Warren, Murray, Smith Press FDA on Oversight of Digital Health Devices
Senators Raise Questions About Agency's Pilot Program to Pre-Certify Software Developers Rather Than Products
Washington, DC - United States Senator Elizabeth Warren (D-Mass.), along with Senate Health, Education, Labor and Pensions (HELP) Committee Ranking Member Patty Murray (D-Wash.) and Senator Tina Smith (D-Minn.), today sent a letter to the U.S. Food and Drug Administration (FDA) to express concern about the agency's proposed regulation of digital health devices and to request information on how the FDA plans to use its precertification pilot program - which will focus on reviewing and certifying the developer of potential digital health products rather than the products themselves - to ensure the safety and efficacy of health software products.
Digital health devices - such as mobile health apps, medical software, and health information technology - are innovative, transformative products that have the power to fundamentally alter America's health landscape. To help streamline FDA's review of certain low-risk digital health products, such as electronic health records and fitness tracking software, Congress in 2016 exempted these types of products from device regulation. However, the FDA has further concluded that its existing review process is not well-suited to evaluate other types of higher-risk digital health devices. To accommodate these differences and further streamline its process, the FDA released a Digital Health Innovation Action Plan, which includes a "software precertification pilot program."
While the senators recognized the FDA for its efforts to modernize its regulatory approach to digital health devices, they also raised concerns about how the agency will ensure it is exercising sufficient oversight over these software products.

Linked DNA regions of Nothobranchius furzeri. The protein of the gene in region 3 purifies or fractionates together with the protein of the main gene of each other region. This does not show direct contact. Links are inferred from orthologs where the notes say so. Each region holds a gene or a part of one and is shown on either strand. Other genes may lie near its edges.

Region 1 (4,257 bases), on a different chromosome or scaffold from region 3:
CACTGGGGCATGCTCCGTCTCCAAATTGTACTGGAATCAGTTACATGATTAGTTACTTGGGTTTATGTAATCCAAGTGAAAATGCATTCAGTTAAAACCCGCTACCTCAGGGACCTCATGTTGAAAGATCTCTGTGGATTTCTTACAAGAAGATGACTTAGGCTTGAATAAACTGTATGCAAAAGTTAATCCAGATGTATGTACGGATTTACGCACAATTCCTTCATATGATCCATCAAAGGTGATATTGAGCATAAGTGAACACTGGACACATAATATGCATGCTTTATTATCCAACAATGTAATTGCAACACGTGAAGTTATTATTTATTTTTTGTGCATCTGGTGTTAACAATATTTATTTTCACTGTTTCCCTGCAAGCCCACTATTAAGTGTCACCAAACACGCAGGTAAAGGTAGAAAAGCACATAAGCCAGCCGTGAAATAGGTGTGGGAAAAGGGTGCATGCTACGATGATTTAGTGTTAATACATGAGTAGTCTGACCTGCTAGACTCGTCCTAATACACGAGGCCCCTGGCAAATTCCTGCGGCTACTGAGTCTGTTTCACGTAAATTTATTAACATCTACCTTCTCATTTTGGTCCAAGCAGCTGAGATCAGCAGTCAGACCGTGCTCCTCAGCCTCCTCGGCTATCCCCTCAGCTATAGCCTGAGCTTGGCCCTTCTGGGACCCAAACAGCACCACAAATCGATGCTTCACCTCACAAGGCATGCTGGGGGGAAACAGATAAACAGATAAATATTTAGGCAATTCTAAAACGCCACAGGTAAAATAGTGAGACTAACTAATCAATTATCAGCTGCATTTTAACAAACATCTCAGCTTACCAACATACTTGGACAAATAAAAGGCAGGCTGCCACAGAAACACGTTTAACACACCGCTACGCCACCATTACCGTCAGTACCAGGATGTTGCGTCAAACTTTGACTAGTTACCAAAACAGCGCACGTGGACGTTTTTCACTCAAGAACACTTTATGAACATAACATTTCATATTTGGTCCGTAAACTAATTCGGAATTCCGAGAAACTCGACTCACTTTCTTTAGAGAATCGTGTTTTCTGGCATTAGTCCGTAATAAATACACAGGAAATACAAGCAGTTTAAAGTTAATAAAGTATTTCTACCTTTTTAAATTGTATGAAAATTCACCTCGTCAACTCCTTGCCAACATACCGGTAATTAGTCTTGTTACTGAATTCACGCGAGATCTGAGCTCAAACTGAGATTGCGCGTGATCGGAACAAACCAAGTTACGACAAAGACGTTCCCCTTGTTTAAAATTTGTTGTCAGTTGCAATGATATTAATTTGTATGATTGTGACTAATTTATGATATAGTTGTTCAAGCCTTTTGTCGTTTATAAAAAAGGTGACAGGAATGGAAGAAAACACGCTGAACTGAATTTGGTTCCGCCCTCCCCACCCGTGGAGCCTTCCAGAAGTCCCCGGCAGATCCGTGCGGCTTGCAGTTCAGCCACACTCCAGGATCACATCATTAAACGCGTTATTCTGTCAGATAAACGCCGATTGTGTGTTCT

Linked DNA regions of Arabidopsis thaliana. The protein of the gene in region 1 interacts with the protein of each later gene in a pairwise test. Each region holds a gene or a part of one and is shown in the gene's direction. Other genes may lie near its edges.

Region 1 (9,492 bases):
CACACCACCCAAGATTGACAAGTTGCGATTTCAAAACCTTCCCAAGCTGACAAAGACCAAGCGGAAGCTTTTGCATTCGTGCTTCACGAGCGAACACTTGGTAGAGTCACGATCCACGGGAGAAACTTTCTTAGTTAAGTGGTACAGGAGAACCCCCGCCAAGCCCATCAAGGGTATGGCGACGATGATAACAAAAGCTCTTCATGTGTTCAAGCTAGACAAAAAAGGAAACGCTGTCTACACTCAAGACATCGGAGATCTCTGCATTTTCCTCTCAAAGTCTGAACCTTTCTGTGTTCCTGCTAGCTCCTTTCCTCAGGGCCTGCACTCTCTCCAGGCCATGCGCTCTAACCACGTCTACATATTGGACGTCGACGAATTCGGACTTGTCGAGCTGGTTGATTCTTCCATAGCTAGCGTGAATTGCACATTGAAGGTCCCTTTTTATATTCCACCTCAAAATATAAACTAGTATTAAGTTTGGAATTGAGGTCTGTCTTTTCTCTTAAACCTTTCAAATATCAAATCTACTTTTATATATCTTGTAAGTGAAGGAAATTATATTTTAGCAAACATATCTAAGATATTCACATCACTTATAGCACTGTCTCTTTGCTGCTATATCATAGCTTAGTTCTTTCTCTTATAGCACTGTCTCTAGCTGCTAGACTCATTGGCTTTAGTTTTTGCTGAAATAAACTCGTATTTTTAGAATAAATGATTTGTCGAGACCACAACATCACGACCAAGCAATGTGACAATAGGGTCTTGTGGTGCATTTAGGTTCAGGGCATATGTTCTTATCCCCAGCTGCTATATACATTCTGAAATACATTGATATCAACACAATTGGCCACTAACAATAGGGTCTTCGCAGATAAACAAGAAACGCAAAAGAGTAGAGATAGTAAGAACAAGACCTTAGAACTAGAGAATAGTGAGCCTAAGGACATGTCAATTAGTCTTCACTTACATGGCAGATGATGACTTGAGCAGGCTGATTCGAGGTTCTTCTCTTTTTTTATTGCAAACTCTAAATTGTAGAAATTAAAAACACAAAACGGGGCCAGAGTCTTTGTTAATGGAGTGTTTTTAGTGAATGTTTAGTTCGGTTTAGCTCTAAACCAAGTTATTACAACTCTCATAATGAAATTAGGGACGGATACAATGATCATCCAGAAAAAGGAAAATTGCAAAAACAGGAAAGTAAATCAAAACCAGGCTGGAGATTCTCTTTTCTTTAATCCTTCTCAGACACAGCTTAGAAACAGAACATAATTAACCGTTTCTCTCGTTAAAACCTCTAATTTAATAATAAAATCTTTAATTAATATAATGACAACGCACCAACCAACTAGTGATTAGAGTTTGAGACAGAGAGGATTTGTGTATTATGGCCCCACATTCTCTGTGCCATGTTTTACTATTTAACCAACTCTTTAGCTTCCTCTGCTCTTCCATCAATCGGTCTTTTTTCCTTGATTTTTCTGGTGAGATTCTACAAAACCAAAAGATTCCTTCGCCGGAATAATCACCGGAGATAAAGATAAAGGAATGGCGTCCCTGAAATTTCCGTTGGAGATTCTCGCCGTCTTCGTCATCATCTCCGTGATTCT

"We support FDA's efforts to update the medical device review regime to better accommodate digital health devices and believe that it is an important step in ensuring that America remains an innovative, cutting-edge producer of medical devices," the senators wrote in their letter to FDA Commissioner Scott Gottlieb. "However, it is essential that changes to FDA's regulatory framework are done in compliance with the current statutory framework and do not compromise public safety."
The senators' letter outlined their concerns in detail and asked the FDA to answer a series of questions regarding the precertification program. Their questions involved the statutory framework and qualification for precertification, effective monitoring and post-market surveillance of digital health products, and the FDA's capacity to oversee these products.
"The agency should be focused on ensuring it has the tools and capacity to guarantee that software products that perform medical device functions are safe and effective and to hold companies that skirt the rules accountable," the senators continued.
The senators requested answers to their questions by no later than November 9, 2018.
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